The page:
Ethan Hawkes “spine-tingling” new horror movie The Black Phone earns perfect Rotten Tomatoes score

Ethan Hawke is no stranger to horror, having fronted movies such as The Purge and Sinister. Now the actor’s latest, The Black Phone, is being hailed as his best genre flick yet.

Written by Doctor Strange duo C. Robert Gargill and Scott Derrickson, and directed by Derrickson, The Black Phone is based on Stephen King’s son Joe Hill’s short story of the same name. It centers on Finney Shaw, a 13-year-old boy who gets abducted by a sadistic killer and locked inside a soundproof basement. 

At first, the youngster’s chances of escaping seem cripplingly slim. But when the disconnected phone on the wall starts ringing, and he learns that The Grabber’s murdered victims are on the line trying to help him, he realizes all hope is not lost.

Also starring Mason Thames, Madeleine McGraw, E. Roger Mitchell, Jeremy Davies, and IT: Chapter Two’s James Ransone, the film is being described by critics as “a terrifying tale” full of “perfectly executed jump scares”, and its glowing first reviews have earned it a 100 per cent fresh score on Rotten Tomatoes. 

Much of the praise references Hawke’s work in the movie, with IGN Movies’ Amelia Amberwing (opens in new tab) claiming that the star “gives a wholly transformative, bloodcurdling, and captivating performance in The Black Phone that is truly unlike anything we’ve ever seen from him before.”

“The supernatural horror movie The Black Phone leans more into mounting tension and haunting melancholy rather than outright scares,” says CBR’s Sam Stone (opens in new tab), as Variety’s Owen Gleiberman (opens in new tab) writes: “The Black Phone carries you along on its own terms — that is, if you accept that it’s less an ingenious freak-out of a thriller than a kind of stylized contraption.”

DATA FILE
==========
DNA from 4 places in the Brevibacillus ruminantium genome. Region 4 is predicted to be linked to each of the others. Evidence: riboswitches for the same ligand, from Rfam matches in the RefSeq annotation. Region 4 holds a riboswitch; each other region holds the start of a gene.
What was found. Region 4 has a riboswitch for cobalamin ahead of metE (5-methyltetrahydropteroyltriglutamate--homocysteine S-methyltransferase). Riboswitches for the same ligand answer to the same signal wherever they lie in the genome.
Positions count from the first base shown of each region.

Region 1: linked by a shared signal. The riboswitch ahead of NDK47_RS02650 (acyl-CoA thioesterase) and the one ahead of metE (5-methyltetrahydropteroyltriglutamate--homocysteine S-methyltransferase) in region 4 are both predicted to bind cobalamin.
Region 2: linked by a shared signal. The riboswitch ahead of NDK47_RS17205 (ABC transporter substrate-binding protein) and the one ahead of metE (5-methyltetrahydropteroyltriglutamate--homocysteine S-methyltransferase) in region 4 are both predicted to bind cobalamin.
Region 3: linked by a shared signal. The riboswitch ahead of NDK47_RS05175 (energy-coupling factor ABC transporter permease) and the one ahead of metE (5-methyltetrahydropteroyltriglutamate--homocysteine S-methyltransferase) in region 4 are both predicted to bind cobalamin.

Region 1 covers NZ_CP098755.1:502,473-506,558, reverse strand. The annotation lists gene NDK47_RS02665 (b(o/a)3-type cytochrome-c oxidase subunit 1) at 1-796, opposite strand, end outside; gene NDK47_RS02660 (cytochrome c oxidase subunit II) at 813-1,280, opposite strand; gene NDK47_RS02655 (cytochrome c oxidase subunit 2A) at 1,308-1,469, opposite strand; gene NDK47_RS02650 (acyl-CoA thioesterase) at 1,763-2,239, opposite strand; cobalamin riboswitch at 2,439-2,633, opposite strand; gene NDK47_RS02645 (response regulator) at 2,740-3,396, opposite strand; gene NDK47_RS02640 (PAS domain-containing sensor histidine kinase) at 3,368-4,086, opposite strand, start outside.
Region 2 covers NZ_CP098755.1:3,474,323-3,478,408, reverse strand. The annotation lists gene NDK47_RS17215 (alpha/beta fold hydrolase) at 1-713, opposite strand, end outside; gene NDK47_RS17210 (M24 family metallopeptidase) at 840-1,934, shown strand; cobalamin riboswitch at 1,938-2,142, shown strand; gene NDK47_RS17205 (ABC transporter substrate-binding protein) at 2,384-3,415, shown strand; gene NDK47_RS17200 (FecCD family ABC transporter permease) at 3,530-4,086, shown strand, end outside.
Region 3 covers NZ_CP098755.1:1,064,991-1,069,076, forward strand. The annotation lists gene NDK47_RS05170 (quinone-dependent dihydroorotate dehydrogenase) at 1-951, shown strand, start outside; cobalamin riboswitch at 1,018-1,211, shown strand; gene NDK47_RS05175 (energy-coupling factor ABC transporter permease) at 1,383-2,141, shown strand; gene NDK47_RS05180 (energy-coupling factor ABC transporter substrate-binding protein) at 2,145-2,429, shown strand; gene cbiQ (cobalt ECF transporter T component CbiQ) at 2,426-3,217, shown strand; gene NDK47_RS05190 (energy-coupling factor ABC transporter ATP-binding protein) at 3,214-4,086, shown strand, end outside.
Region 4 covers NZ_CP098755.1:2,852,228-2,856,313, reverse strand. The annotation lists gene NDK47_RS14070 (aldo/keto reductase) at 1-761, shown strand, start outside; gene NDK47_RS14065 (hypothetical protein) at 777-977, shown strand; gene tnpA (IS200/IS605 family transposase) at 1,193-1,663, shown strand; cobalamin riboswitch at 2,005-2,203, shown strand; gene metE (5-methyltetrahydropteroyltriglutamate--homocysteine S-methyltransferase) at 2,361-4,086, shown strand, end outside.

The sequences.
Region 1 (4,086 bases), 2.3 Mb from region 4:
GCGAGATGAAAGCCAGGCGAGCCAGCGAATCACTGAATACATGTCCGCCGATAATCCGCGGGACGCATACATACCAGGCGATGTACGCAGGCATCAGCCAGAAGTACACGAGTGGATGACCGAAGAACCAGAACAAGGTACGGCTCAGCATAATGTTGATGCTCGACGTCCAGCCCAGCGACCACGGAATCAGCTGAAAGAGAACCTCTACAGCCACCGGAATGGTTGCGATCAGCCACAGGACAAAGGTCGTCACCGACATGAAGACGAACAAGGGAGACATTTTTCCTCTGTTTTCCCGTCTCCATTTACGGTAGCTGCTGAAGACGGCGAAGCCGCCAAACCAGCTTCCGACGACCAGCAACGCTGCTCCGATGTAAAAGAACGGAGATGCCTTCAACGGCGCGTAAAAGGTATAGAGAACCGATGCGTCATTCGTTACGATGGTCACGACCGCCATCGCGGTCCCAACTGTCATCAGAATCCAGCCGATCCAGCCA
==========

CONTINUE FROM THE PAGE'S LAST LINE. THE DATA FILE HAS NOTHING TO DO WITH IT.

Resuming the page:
“It delivers an enjoyably grisly finale that makes you feel like a kid again, for better or worse,” says Moveable Fest’s Stephen Saito (opens in new tab), while Indiewire’s Marisa Mirabal (opens in new tab) gives it an A- and gushes: “A film with a bleak yet entertaining reminder that horror is omnipresent, but sometimes you can find a lifeline in the darkest of hours if you just listen.”

Awarding the movie 3 out of 5 stars, Dread Central’s Drew Tinnin (opens in new tab) says: “Hawke’s performance is fearless. But it’s Mason Thames’ nuanced turn as Finney that keeps The Black Phone grounded when the more supernatural elements come calling.”

“Derrickson and Cargill revive the same traits and structure of Sinister to transform Joe Hill’s short into a feature-length nightmare full of ghostly kids, violence, scares, and a trio of unforgettable performances,” writes Bloody Disgusting’s Meagan Navarro (opens in new tab) in her review. Elsewhere, SlashFilm’s Eric Vespe (opens in new tab) called for Hollywood to adapt more of Hill’s material.

Not everyone was super enamored with it, however. The Playlist’s Jason Bailey (opens in new tab) reckons there’s much to admire about The Black Phone but its slow-burn nature is likely to frustrate patient viewers.

While we wait for The Black Phone to reach cinemas on Wednesday, June 22, why not check out our list of the best horror movies of all time for some viewing inspiration.

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